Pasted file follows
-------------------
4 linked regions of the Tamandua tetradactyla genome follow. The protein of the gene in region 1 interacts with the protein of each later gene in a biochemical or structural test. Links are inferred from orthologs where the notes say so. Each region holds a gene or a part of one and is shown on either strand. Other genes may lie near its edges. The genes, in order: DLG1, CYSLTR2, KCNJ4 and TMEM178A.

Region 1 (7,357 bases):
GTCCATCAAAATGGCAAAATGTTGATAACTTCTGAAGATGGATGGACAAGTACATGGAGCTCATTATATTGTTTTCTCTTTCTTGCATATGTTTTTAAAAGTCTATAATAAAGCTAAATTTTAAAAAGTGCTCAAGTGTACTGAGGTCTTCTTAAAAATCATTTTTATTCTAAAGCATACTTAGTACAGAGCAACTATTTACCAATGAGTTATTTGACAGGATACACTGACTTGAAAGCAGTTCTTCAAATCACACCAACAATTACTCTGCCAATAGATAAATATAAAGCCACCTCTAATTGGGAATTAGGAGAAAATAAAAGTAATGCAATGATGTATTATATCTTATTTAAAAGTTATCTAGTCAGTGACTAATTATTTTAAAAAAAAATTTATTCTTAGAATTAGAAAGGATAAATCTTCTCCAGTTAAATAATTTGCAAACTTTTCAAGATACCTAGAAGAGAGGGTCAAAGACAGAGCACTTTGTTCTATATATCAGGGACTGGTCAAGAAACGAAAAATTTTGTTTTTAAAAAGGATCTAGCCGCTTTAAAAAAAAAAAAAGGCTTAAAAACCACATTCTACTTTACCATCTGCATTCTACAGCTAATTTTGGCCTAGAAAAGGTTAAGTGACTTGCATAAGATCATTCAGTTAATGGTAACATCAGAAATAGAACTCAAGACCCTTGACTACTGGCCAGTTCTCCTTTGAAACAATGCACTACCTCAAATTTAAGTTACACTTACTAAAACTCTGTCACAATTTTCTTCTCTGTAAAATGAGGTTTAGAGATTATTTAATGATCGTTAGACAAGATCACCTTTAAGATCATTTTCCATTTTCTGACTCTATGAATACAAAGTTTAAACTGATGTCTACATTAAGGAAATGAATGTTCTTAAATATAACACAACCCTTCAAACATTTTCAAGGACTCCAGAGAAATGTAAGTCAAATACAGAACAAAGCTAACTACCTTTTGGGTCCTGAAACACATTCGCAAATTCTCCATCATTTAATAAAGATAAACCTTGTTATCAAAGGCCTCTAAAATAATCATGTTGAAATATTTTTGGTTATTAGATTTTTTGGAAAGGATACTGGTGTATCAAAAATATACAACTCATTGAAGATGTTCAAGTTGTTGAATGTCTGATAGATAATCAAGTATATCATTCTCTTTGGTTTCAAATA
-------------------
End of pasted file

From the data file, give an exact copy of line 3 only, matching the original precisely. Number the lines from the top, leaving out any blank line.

GTCCATCAAAATGGCAAAATGTTGATAACTTCTGAAGATGGATGGACAAGTACATGGAGCTCATTATATTGTTTTCTCTTTCTTGCATATGTTTTTAAAAGTCTATAATAAAGCTAAATTTTAAAAAGTGCTCAAGTGTACTGAGGTCTTCTTAAAAATCATTTTTATTCTAAAGCATACTTAGTACAGAGCAACTATTTACCAATGAGTTATTTGACAGGATACACTGACTTGAAAGCAGTTCTTCAAATCACACCAACAATTACTCTGCCAATAGATAAATATAAAGCCACCTCTAATTGGGAATTAGGAGAAAATAAAAGTAATGCAATGATGTATTATATCTTATTTAAAAGTTATCTAGTCAGTGACTAATTATTTTAAAAAAAAATTTATTCTTAGAATTAGAAAGGATAAATCTTCTCCAGTTAAATAATTTGCAAACTTTTCAAGATACCTAGAAGAGAGGGTCAAAGACAGAGCACTTTGTTCTATATATCAGGGACTGGTCAAGAAACGAAAAATTTTGTTTTTAAAAAGGATCTAGCCGCTTTAAAAAAAAAAAAAGGCTTAAAAACCACATTCTACTTTACCATCTGCATTCTACAGCTAATTTTGGCCTAGAAAAGGTTAAGTGACTTGCATAAGATCATTCAGTTAATGGTAACATCAGAAATAGAACTCAAGACCCTTGACTACTGGCCAGTTCTCCTTTGAAACAATGCACTACCTCAAATTTAAGTTACACTTACTAAAACTCTGTCACAATTTTCTTCTCTGTAAAATGAGGTTTAGAGATTATTTAATGATCGTTAGACAAGATCACCTTTAAGATCATTTTCCATTTTCTGACTCTATGAATACAAAGTTTAAACTGATGTCTACATTAAGGAAATGAATGTTCTTAAATATAACACAACCCTTCAAACATTTTCAAGGACTCCAGAGAAATGTAAGTCAAATACAGAACAAAGCTAACTACCTTTTGGGTCCTGAAACACATTCGCAAATTCTCCATCATTTAATAAAGATAAACCTTGTTATCAAAGGCCTCTAAAATAATCATGTTGAAATATTTTTGGTTATTAGATTTTTTGGAAAGGATACTGGTGTATCAAAAATATACAACTCATTGAAGATGTTCAAGTTGTTGAATGTCTGATAGATAATCAAGTATATCATTCTCTTTGGTTTCAAATA